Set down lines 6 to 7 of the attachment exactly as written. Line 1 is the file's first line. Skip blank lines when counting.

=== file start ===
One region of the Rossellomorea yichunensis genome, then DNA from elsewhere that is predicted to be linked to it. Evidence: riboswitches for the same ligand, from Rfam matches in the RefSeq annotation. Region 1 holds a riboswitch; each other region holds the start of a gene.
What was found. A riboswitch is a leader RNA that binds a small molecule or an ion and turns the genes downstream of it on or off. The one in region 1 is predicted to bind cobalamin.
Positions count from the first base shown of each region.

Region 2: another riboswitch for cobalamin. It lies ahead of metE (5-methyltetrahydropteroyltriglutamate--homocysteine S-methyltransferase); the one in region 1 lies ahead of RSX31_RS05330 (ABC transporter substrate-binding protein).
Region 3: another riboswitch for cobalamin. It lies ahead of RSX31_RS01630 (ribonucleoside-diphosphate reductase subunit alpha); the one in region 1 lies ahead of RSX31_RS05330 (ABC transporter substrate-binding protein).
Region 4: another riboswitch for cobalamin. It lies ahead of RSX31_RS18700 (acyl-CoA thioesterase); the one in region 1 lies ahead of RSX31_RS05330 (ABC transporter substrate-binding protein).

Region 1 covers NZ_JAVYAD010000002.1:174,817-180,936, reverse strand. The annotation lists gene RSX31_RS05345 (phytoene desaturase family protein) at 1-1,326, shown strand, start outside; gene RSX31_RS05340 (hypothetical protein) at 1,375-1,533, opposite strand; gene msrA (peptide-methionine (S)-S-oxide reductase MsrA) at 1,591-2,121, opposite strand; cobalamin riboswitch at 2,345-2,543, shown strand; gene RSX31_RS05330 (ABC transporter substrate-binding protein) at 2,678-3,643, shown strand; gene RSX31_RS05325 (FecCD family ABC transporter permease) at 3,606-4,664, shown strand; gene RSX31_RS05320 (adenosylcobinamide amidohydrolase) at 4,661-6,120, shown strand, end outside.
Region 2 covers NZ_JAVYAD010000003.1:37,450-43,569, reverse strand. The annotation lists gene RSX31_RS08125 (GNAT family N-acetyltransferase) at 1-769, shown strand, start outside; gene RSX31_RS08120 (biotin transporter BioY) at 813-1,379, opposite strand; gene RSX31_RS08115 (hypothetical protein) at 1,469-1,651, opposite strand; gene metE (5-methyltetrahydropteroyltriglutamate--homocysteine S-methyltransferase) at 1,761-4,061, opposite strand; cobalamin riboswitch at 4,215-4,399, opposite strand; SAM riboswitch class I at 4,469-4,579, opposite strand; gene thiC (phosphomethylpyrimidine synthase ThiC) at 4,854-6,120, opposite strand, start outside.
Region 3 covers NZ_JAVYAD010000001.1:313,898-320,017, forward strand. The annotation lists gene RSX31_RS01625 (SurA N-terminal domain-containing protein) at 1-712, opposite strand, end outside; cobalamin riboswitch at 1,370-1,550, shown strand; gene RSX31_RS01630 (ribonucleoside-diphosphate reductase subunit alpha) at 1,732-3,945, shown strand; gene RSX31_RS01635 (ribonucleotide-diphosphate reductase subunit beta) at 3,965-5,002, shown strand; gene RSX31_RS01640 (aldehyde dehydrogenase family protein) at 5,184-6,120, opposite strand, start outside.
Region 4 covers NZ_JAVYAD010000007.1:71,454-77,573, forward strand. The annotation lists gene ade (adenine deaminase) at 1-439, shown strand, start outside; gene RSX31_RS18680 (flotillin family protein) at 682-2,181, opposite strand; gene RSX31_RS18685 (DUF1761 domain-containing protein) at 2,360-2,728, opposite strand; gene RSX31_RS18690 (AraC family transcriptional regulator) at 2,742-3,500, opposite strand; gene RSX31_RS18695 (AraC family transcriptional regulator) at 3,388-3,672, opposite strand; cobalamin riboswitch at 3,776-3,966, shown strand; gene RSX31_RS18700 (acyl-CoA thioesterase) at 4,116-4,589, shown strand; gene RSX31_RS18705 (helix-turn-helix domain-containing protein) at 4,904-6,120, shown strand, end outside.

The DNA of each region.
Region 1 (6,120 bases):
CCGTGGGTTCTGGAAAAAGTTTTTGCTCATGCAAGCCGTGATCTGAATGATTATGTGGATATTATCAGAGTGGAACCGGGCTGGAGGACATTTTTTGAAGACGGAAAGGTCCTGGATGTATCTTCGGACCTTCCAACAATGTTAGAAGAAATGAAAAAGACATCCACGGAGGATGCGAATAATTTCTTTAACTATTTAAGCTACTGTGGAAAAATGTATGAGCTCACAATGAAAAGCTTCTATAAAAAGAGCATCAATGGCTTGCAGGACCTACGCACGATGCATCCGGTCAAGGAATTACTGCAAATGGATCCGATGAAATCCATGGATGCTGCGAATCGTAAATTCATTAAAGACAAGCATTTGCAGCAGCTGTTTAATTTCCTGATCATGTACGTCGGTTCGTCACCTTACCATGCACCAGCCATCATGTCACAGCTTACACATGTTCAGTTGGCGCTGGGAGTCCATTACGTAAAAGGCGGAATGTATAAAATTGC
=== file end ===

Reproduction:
Region 4: another riboswitch for cobalamin. It lies ahead of RSX31_RS18700 (acyl-CoA thioesterase); the one in region 1 lies ahead of RSX31_RS05330 (ABC transporter substrate-binding protein).

Region 1 covers NZ_JAVYAD010000002.1:174,817-180,936, reverse strand. The annotation lists gene RSX31_RS05345 (phytoene desaturase family protein) at 1-1,326, shown strand, start outside; gene RSX31_RS05340 (hypothetical protein) at 1,375-1,533, opposite strand; gene msrA (peptide-methionine (S)-S-oxide reductase MsrA) at 1,591-2,121, opposite strand; cobalamin riboswitch at 2,345-2,543, shown strand; gene RSX31_RS05330 (ABC transporter substrate-binding protein) at 2,678-3,643, shown strand; gene RSX31_RS05325 (FecCD family ABC transporter permease) at 3,606-4,664, shown strand; gene RSX31_RS05320 (adenosylcobinamide amidohydrolase) at 4,661-6,120, shown strand, end outside.